How Samsung Galaxy maintaining their roster will help back home

The League of Legends free agency period has begun, meaning fans get a chance to see what the season’s teams will be like for 2018. One important region to pay attention to is the League of Legends Champions Korea, the current home of the World champion, Samsung Galaxy. They have already signed their main roster for another year, and by doing so will give them a slight edge back home.

Samsung Galaxy stay together

Samsung Galaxy Cuvee was the most OP top laner in week two of worlds

Credits: LoL Esports Flickr

The LCK going into the 2018 Spring split will see a lot of teams trying to get things right, which should make it a prime split for Samsung Galaxy to show they are winners at home. The main roster of Sungjin “CuVee” Lee, Chanyong “Ambition” Kang, Minho “Crown” Lee, Jaehyeok “Ruler” Park and Yongin “CoreJJ” Jo showed they can win a World Championship. They’ve also proven that they can place high during the regular season when they placed 2nd and 3rd in the Spring and Summer split respectively. This means Samsung Galaxy will have one of the most stable rosters entering the 2018 season. A season which will see many of their competitors losing important players or trying to figure out what went wrong last year.

their competitors look shaky

performance

Credits: LoL Esports Photos

Samsung Galaxy’s biggest threats last season were teams like Longzhu Gaming, kt Rolster, Afreeca Freeces and SK telecom T1. Giants like SKT already had a shaky season last year with them ending up losing in Worlds. They will either have to find new players to fit into their mold or make their current roster work, both taking time to do. While Longzhu Gaming has managed to keep their roster including their bottom lane veterans, Jong In “PraY” Kim and Beomhyun “GorillA” Kang, they will have to find several new coaches as they have released a majority of their coaching staff during the off-season.

Meanwhile, kt Rolster has a star-studded lineup that didn’t go anywhere other than the final of the LCK Spring split, which saw them losing to SKT. Even with keeping everyone into the next season they will have to address how they didn’t make Worlds and how to change it. Afreeca Freeces also faced the same problem as kt Rolster in that they were a team hyped up last season and ended up not doing much. Now with their star, Gyeonghwan “Marin” Jang becoming a free agent they will have to fill in the top lane role.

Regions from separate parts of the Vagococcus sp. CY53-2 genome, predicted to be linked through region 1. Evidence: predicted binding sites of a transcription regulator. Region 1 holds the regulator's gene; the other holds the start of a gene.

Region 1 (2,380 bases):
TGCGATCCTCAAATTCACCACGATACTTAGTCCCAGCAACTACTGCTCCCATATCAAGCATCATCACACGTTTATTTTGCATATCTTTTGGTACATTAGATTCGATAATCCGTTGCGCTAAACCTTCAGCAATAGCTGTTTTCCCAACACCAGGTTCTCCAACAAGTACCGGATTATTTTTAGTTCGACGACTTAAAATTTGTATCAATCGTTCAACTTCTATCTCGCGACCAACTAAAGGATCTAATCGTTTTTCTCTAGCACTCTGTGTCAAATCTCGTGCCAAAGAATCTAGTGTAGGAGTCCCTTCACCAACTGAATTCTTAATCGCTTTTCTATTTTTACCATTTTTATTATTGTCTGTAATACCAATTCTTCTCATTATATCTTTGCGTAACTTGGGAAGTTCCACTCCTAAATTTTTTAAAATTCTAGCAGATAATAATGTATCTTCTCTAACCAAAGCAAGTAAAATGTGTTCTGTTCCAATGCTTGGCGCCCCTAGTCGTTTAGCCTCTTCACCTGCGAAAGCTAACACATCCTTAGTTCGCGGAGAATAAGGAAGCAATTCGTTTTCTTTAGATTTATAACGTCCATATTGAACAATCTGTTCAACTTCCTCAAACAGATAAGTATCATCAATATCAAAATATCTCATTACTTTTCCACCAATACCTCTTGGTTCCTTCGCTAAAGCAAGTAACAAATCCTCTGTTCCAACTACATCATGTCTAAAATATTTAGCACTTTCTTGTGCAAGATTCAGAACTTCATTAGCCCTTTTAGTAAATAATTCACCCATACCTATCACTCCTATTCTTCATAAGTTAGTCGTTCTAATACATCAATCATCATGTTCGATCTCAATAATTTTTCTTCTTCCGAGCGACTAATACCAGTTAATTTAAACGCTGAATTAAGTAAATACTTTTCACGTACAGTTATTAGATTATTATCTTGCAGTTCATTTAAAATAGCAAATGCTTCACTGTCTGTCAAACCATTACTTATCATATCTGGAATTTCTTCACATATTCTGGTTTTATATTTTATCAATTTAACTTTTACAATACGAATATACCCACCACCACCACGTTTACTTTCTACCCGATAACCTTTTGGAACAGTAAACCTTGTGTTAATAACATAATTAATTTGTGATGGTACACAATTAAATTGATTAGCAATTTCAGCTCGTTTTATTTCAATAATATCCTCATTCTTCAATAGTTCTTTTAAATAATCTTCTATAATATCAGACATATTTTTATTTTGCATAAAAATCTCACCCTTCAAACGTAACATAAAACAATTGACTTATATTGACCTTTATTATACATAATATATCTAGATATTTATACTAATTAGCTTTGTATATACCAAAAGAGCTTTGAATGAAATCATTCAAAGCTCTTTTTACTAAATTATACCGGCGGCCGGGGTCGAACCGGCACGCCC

no excuses

A lot of things are unknown going into the 2018 season for many teams in the LCK, but Samsung Galaxy has remained untouched by this. They know their teammates, they know how to win on a big stage and they know how to play against some of the best teams in the world. If no one goes into a slump and they continue to adapt to the meta as it changes, Samsung Galaxy will have no excuses as to why they aren’t lifting the trophy back home.

Looking for a podcast covering EU and NA LCS? Check out LCS Weekly on SoundCloud.

To continue enjoying great content from your favorite writers, please contribute to our Patreon account! Every little bit counts. We greatly appreciate all of your amazing support! #TGHPatreon

You can ‘Like’ The Game Haus on Facebook and ‘Follow’ us on Twitter for more sports and esports articles from other great TGH writers along with Shai Anne!

Cover photo by Riot Esports

fnatic path

Fnatic: A path of fire

Fnatic (FNC) rewrote Worlds history this week, becoming the first team to ever advance to quarterfinals with an 0-4 start. How did FNC manage this miracle run? Certainly, the path to quarters was no easy feat for the European squad. From criticism in Play-In’s to breakdowns in group stage, Fnatic endured it all. Stepping into week two, FNC looked broken. However, the boys in orange had other plans in mind.

First sparks at Play-In’s

fnatic

Credits: LoL Esports Photos

Coming in as the EU LCS third seed, Fnatic’s Worlds 2017 journey started early. With Riot’s newly introduced pre-Worlds Play-In stage, major region third seeds had to compete against emerging-region teams gunning for their seats. Fnatic drew into Group C alongside the GPL’s Young Generation (YG) and the LAS’s Kaos Latin Gamers (KLG). Initial reactions after the group draw pinned Fnatic as easy favorites coming into the week.
Although FNC claimed first in Group C, several questions circled around the squad’s performance. Doubts flared after Young Generation managed to topple Fnatic, securing second in their group. Suddenly, critics referenced FNC’s poor showing at Rift Rivals earlier this season. Others attacked Fnatic for losing to the seemingly weaker Misfits Gaming (MSF) in the EU LCS playoffs. Fans and analysts began to raise preemptive red flags.

Fnatic promptly shut those critics down in the Play-In’s Knockout stage. After securing a clean 3-0 victory over Hong Kong Attitude (HKA) from the LMS, Fnatic calmly advanced to the Worlds main event. There, Korean titans Longzhu Gaming (LZ) waited for them alongside North America’s Immortals (IMT) and Garena’s GIGABYTE Marines (GAM).

Week One: Fnatic reduced to ashes

fnatic

Credits: LoL Esports Photos